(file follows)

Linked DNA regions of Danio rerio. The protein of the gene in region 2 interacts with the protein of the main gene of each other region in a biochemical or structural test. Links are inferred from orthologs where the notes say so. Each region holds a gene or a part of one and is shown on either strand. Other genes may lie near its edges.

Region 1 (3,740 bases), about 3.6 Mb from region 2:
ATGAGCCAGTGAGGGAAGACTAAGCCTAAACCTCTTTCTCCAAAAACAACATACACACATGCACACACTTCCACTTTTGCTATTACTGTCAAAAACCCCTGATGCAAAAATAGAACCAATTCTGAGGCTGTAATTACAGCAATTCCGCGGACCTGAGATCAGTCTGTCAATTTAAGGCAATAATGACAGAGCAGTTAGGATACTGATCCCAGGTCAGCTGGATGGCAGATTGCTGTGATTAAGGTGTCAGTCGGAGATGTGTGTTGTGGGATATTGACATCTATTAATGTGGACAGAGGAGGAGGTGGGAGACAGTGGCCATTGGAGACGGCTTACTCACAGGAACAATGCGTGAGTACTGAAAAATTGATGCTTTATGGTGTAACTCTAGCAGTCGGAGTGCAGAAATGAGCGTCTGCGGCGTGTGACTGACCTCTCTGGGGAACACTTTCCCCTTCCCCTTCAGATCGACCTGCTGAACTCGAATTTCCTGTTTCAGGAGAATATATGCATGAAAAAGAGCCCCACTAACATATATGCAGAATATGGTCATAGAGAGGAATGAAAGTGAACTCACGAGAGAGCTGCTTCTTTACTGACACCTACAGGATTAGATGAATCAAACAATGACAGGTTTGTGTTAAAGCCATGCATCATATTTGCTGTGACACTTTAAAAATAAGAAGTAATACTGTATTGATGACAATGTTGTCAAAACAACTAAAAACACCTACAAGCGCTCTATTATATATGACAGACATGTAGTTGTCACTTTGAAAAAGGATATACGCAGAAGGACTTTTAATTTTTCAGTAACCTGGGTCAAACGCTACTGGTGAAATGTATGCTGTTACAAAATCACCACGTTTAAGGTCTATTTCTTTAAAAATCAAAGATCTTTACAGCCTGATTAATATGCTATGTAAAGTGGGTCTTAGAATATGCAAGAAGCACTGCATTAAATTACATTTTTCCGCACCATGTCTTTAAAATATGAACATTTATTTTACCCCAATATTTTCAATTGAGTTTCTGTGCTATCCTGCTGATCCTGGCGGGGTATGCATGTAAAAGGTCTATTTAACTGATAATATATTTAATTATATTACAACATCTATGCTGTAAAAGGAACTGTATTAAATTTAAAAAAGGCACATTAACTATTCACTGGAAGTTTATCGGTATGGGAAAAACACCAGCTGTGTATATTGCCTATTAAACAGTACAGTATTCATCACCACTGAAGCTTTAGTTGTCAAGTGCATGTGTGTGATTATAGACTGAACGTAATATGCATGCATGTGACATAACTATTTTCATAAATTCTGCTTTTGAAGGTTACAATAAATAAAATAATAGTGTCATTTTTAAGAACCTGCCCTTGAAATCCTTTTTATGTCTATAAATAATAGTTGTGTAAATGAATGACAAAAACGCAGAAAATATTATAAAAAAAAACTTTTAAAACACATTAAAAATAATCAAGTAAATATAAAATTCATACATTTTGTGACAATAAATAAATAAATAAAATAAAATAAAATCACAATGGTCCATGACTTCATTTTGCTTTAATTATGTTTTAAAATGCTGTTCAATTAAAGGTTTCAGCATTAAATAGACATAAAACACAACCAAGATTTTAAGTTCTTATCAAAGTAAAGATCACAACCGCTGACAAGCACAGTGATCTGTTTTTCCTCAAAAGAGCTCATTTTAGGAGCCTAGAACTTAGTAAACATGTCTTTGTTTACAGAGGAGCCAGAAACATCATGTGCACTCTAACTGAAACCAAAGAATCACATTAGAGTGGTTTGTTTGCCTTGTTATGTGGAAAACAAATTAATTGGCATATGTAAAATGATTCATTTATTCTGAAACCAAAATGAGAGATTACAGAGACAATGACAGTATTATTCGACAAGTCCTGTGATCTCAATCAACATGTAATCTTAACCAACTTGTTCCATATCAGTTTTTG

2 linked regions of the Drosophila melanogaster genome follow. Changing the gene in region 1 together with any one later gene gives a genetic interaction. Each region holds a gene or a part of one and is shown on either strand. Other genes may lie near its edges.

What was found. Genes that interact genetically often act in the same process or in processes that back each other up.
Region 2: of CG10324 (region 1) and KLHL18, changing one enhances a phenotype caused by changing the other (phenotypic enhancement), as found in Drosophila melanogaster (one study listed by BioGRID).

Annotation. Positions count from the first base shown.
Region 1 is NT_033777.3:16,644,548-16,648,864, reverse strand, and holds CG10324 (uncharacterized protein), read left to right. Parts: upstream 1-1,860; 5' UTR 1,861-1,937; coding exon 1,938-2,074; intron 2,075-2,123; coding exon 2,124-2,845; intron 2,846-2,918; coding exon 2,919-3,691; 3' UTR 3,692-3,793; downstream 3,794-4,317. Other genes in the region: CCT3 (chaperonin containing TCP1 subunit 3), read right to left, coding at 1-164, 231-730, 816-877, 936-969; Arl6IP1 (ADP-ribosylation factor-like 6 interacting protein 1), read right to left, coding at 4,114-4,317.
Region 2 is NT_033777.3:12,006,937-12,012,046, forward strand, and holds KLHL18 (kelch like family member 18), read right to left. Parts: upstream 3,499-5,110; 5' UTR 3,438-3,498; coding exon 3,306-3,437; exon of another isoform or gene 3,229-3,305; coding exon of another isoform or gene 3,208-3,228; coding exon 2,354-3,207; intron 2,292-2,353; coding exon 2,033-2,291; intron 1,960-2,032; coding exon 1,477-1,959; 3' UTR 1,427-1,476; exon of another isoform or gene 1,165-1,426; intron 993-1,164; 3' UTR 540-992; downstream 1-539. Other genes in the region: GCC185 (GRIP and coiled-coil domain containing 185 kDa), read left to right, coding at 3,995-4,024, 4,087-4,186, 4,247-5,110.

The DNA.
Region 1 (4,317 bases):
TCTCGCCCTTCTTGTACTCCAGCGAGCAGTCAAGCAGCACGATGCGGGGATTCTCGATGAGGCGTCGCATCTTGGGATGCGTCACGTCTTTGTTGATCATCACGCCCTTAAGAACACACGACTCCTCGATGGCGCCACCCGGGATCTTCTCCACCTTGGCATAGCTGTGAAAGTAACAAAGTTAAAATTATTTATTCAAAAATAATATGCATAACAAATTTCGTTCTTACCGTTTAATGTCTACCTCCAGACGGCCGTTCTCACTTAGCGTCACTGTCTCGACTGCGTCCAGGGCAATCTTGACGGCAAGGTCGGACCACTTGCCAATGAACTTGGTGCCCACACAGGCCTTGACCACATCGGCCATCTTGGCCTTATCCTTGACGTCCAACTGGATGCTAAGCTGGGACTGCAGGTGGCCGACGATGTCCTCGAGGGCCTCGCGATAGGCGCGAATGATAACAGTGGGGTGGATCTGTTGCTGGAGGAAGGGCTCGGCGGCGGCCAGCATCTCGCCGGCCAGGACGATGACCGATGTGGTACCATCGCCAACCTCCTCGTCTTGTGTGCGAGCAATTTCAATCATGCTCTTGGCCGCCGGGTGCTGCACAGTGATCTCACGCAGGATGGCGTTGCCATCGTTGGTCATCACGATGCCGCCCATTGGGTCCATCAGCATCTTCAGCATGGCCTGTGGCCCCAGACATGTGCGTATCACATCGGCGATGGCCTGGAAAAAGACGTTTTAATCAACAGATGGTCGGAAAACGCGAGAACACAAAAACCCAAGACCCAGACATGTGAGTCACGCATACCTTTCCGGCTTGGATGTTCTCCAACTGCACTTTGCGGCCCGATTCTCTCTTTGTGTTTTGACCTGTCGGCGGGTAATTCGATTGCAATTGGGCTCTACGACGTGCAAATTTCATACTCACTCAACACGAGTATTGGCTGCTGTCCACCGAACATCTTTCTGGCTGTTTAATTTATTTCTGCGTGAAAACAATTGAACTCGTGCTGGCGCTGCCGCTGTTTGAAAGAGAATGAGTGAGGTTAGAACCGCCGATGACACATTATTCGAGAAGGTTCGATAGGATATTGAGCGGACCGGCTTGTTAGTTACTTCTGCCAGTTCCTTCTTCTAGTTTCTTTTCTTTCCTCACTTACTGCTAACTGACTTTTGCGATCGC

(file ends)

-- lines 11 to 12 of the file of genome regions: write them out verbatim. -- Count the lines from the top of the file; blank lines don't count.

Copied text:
Region 1 (4,317 bases):
TCTCGCCCTTCTTGTACTCCAGCGAGCAGTCAAGCAGCACGATGCGGGGATTCTCGATGAGGCGTCGCATCTTGGGATGCGTCACGTCTTTGTTGATCATCACGCCCTTAAGAACACACGACTCCTCGATGGCGCCACCCGGGATCTTCTCCACCTTGGCATAGCTGTGAAAGTAACAAAGTTAAAATTATTTATTCAAAAATAATATGCATAACAAATTTCGTTCTTACCGTTTAATGTCTACCTCCAGACGGCCGTTCTCACTTAGCGTCACTGTCTCGACTGCGTCCAGGGCAATCTTGACGGCAAGGTCGGACCACTTGCCAATGAACTTGGTGCCCACACAGGCCTTGACCACATCGGCCATCTTGGCCTTATCCTTGACGTCCAACTGGATGCTAAGCTGGGACTGCAGGTGGCCGACGATGTCCTCGAGGGCCTCGCGATAGGCGCGAATGATAACAGTGGGGTGGATCTGTTGCTGGAGGAAGGGCTCGGCGGCGGCCAGCATCTCGCCGGCCAGGACGATGACCGATGTGGTACCATCGCCAACCTCCTCGTCTTGTGTGCGAGCAATTTCAATCATGCTCTTGGCCGCCGGGTGCTGCACAGTGATCTCACGCAGGATGGCGTTGCCATCGTTGGTCATCACGATGCCGCCCATTGGGTCCATCAGCATCTTCAGCATGGCCTGTGGCCCCAGACATGTGCGTATCACATCGGCGATGGCCTGGAAAAAGACGTTTTAATCAACAGATGGTCGGAAAACGCGAGAACACAAAAACCCAAGACCCAGACATGTGAGTCACGCATACCTTTCCGGCTTGGATGTTCTCCAACTGCACTTTGCGGCCCGATTCTCTCTTTGTGTTTTGACCTGTCGGCGGGTAATTCGATTGCAATTGGGCTCTACGACGTGCAAATTTCATACTCACTCAACACGAGTATTGGCTGCTGTCCACCGAACATCTTTCTGGCTGTTTAATTTATTTCTGCGTGAAAACAATTGAACTCGTGCTGGCGCTGCCGCTGTTTGAAAGAGAATGAGTGAGGTTAGAACCGCCGATGACACATTATTCGAGAAGGTTCGATAGGATATTGAGCGGACCGGCTTGTTAGTTACTTCTGCCAGTTCCTTCTTCTAGTTTCTTTTCTTTCCTCACTTACTGCTAACTGACTTTTGCGATCGC